Model Builder: Terry Moore
Along with the Memphis Belle (41-24485), The Swoose (40-3097) is one of the most famous B-17s. Incidentally, as of 2015, both Memphis Belle and The Swoose are undergoing restoration at the National Museum of the United States Air Force located at Wright-Patterson Air Force Base, near Dayton, Ohio.
The Swoose is the oldest surviving B-17. Not only did it fly in combat during World War II, but it fought during the first days just after the Japanese attack on Pearl Harbor. The Swoose was named after a popular song in the 1940s ("Alexander the Swoose, Half Swan-Half Goose") because it was a hybrid with a tail section from another aircraft. In early 1942 The Swoose received depot repairs. The tail of another B-17 (40-3091) was grafted onto The Swoose. At this time, the now famous depiction of the fanciful bird was painted on the starboard side of the fuselage. For a detailed history of The Swoose, you can read "The Swoose – Odyssey of a B-17", by Herbert S. Brownstein.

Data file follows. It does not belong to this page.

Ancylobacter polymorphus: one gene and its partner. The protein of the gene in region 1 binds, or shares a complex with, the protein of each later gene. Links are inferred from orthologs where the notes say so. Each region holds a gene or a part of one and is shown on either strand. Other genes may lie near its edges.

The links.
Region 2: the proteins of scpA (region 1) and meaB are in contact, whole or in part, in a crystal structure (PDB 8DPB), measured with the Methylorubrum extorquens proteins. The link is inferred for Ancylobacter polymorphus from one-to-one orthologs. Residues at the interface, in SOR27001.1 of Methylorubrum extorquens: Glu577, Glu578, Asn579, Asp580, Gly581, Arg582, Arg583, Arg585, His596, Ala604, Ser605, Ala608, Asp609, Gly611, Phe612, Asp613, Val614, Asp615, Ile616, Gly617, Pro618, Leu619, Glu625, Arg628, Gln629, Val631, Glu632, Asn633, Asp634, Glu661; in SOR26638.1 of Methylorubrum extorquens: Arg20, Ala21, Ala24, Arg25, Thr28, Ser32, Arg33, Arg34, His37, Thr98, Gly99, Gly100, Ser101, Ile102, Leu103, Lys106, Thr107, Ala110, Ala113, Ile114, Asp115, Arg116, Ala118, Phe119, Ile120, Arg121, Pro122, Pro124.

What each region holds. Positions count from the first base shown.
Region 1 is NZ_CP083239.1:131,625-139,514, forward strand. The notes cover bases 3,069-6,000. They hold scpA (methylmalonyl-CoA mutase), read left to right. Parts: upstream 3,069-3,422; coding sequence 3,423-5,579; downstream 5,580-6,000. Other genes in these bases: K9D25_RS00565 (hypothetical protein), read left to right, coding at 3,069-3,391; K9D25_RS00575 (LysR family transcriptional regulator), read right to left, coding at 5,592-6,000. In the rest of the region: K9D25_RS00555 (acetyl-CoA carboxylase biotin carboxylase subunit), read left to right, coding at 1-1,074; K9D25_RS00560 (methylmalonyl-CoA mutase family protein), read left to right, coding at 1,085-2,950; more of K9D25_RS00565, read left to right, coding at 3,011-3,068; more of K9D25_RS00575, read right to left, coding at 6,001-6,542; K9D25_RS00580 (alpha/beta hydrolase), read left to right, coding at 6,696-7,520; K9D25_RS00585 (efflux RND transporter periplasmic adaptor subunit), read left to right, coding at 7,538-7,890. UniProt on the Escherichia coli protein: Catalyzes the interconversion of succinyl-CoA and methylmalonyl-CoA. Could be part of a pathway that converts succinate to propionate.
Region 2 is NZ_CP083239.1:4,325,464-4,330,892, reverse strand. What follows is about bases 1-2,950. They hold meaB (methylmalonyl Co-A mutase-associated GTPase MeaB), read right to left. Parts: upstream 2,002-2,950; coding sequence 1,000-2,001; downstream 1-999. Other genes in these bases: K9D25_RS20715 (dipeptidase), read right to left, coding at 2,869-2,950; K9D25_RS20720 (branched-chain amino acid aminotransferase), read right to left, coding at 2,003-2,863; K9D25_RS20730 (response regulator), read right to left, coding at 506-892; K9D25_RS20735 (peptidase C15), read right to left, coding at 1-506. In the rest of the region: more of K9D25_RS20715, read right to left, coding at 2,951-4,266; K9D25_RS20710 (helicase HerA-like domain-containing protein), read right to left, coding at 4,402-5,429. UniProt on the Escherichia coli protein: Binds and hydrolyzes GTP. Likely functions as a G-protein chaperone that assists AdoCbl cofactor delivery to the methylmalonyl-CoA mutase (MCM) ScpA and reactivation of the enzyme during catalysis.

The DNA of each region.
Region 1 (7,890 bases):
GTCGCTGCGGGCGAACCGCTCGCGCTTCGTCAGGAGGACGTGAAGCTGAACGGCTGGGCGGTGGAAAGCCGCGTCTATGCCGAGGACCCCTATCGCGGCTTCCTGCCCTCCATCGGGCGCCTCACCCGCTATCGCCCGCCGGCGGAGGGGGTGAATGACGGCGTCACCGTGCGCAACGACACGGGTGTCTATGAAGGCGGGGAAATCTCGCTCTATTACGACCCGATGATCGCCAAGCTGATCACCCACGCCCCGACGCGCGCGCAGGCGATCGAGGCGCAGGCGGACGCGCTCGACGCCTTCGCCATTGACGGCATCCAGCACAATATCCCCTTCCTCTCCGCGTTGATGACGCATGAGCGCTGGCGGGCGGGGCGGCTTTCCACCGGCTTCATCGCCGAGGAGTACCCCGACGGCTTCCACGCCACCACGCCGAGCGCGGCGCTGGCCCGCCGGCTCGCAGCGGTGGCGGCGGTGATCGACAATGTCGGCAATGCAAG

This model is painted to represent how The Swoose appeared during a visit to Seattle, WA in 1942. To achieve authenticity, the model is a combination of the 1/48 Revell B-17F and the Monogram B-17G along with the Koster B-17C/D conversion and True Details wheels.